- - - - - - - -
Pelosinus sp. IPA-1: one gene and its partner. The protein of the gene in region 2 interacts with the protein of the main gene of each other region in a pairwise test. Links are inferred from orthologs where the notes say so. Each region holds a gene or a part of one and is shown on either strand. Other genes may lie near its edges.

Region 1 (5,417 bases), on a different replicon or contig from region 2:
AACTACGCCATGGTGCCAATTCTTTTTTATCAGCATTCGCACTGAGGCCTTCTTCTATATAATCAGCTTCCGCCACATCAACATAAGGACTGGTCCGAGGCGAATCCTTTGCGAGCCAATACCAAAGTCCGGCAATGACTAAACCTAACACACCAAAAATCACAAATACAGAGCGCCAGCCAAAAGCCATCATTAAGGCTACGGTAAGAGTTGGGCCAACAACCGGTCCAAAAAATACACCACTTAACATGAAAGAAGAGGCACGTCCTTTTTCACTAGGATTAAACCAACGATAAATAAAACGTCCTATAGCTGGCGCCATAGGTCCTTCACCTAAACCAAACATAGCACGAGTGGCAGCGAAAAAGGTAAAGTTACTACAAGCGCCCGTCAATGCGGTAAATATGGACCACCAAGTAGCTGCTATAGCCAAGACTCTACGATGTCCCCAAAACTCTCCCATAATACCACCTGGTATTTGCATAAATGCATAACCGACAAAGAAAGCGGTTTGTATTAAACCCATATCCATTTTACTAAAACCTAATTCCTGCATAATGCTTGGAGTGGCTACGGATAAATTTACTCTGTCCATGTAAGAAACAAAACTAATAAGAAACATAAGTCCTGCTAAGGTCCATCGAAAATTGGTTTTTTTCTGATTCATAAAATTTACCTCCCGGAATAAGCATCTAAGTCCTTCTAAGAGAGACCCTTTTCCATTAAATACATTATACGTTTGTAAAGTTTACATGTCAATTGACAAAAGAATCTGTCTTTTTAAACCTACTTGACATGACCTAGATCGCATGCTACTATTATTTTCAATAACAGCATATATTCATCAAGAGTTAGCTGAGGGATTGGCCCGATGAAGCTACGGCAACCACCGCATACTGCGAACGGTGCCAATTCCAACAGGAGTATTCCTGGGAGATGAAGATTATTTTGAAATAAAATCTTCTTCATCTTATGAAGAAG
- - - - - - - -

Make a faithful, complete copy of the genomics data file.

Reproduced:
Pelosinus sp. IPA-1: one gene and its partner. The protein of the gene in region 2 interacts with the protein of the main gene of each other region in a pairwise test. Links are inferred from orthologs where the notes say so. Each region holds a gene or a part of one and is shown on either strand. Other genes may lie near its edges.

Region 1 (5,417 bases), on a different replicon or contig from region 2:
AACTACGCCATGGTGCCAATTCTTTTTTATCAGCATTCGCACTGAGGCCTTCTTCTATATAATCAGCTTCCGCCACATCAACATAAGGACTGGTCCGAGGCGAATCCTTTGCGAGCCAATACCAAAGTCCGGCAATGACTAAACCTAACACACCAAAAATCACAAATACAGAGCGCCAGCCAAAAGCCATCATTAAGGCTACGGTAAGAGTTGGGCCAACAACCGGTCCAAAAAATACACCACTTAACATGAAAGAAGAGGCACGTCCTTTTTCACTAGGATTAAACCAACGATAAATAAAACGTCCTATAGCTGGCGCCATAGGTCCTTCACCTAAACCAAACATAGCACGAGTGGCAGCGAAAAAGGTAAAGTTACTACAAGCGCCCGTCAATGCGGTAAATATGGACCACCAAGTAGCTGCTATAGCCAAGACTCTACGATGTCCCCAAAACTCTCCCATAATACCACCTGGTATTTGCATAAATGCATAACCGACAAAGAAAGCGGTTTGTATTAAACCCATATCCATTTTACTAAAACCTAATTCCTGCATAATGCTTGGAGTGGCTACGGATAAATTTACTCTGTCCATGTAAGAAACAAAACTAATAAGAAACATAAGTCCTGCTAAGGTCCATCGAAAATTGGTTTTTTTCTGATTCATAAAATTTACCTCCCGGAATAAGCATCTAAGTCCTTCTAAGAGAGACCCTTTTCCATTAAATACATTATACGTTTGTAAAGTTTACATGTCAATTGACAAAAGAATCTGTCTTTTTAAACCTACTTGACATGACCTAGATCGCATGCTACTATTATTTTCAATAACAGCATATATTCATCAAGAGTTAGCTGAGGGATTGGCCCGATGAAGCTACGGCAACCACCGCATACTGCGAACGGTGCCAATTCCAACAGGAGTATTCCTGGGAGATGAAGATTATTTTGAAATAAAATCTTCTTCATCTTATGAAGAAG